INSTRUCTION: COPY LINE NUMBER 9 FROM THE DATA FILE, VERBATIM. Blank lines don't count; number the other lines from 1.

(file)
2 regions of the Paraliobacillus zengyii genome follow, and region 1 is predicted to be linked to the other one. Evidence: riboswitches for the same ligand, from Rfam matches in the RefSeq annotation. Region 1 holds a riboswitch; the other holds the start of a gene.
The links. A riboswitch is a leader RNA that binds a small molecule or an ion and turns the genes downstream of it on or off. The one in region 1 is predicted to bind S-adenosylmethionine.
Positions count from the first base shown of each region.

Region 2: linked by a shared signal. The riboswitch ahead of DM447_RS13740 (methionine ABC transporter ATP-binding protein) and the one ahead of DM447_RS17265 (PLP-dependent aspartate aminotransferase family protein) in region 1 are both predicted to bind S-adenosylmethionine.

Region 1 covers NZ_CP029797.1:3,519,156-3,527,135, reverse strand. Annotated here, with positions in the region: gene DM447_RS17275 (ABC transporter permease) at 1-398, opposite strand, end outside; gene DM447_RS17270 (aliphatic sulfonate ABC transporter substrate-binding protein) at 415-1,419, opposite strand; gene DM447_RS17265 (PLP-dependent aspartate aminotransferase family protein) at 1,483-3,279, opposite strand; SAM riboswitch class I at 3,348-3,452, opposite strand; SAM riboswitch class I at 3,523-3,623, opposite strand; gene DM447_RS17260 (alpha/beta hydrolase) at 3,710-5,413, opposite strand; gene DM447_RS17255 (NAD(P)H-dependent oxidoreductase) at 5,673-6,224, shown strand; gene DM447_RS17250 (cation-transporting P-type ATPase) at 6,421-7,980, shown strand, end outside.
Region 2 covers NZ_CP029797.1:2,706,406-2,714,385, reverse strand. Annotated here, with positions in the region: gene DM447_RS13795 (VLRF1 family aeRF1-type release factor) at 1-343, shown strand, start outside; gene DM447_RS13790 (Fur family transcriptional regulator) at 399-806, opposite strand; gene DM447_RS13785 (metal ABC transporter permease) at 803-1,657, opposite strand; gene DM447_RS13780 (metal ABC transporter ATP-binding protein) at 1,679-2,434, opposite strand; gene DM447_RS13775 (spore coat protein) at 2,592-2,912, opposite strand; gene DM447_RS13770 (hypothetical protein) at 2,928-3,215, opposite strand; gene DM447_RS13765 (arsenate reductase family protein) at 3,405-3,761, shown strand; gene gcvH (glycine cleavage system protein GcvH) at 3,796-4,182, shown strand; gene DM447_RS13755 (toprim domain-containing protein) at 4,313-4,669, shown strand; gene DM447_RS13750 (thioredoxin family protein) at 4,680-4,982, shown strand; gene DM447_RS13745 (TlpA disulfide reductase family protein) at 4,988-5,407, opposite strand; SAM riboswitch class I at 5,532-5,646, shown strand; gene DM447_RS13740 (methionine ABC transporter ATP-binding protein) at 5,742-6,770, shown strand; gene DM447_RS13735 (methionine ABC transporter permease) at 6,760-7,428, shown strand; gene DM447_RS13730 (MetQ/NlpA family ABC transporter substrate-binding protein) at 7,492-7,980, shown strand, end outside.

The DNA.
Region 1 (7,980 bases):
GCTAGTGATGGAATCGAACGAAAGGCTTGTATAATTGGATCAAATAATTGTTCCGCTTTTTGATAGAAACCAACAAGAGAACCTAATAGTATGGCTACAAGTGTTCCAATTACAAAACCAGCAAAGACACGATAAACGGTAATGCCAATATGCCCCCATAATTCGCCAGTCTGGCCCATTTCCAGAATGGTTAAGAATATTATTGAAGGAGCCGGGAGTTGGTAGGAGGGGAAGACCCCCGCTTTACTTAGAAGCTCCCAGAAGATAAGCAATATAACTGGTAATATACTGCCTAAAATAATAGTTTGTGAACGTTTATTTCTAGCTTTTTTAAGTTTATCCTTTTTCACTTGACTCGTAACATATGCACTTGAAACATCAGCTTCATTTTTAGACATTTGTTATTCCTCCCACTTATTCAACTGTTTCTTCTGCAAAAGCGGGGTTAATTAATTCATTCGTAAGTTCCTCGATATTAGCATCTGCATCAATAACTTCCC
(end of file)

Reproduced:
GCTAGTGATGGAATCGAACGAAAGGCTTGTATAATTGGATCAAATAATTGTTCCGCTTTTTGATAGAAACCAACAAGAGAACCTAATAGTATGGCTACAAGTGTTCCAATTACAAAACCAGCAAAGACACGATAAACGGTAATGCCAATATGCCCCCATAATTCGCCAGTCTGGCCCATTTCCAGAATGGTTAAGAATATTATTGAAGGAGCCGGGAGTTGGTAGGAGGGGAAGACCCCCGCTTTACTTAGAAGCTCCCAGAAGATAAGCAATATAACTGGTAATATACTGCCTAAAATAATAGTTTGTGAACGTTTATTTCTAGCTTTTTTAAGTTTATCCTTTTTCACTTGACTCGTAACATATGCACTTGAAACATCAGCTTCATTTTTAGACATTTGTTATTCCTCCCACTTATTCAACTGTTTCTTCTGCAAAAGCGGGGTTAATTAATTCATTCGTAAGTTCCTCGATATTAGCATCTGCATCAATAACTTCCC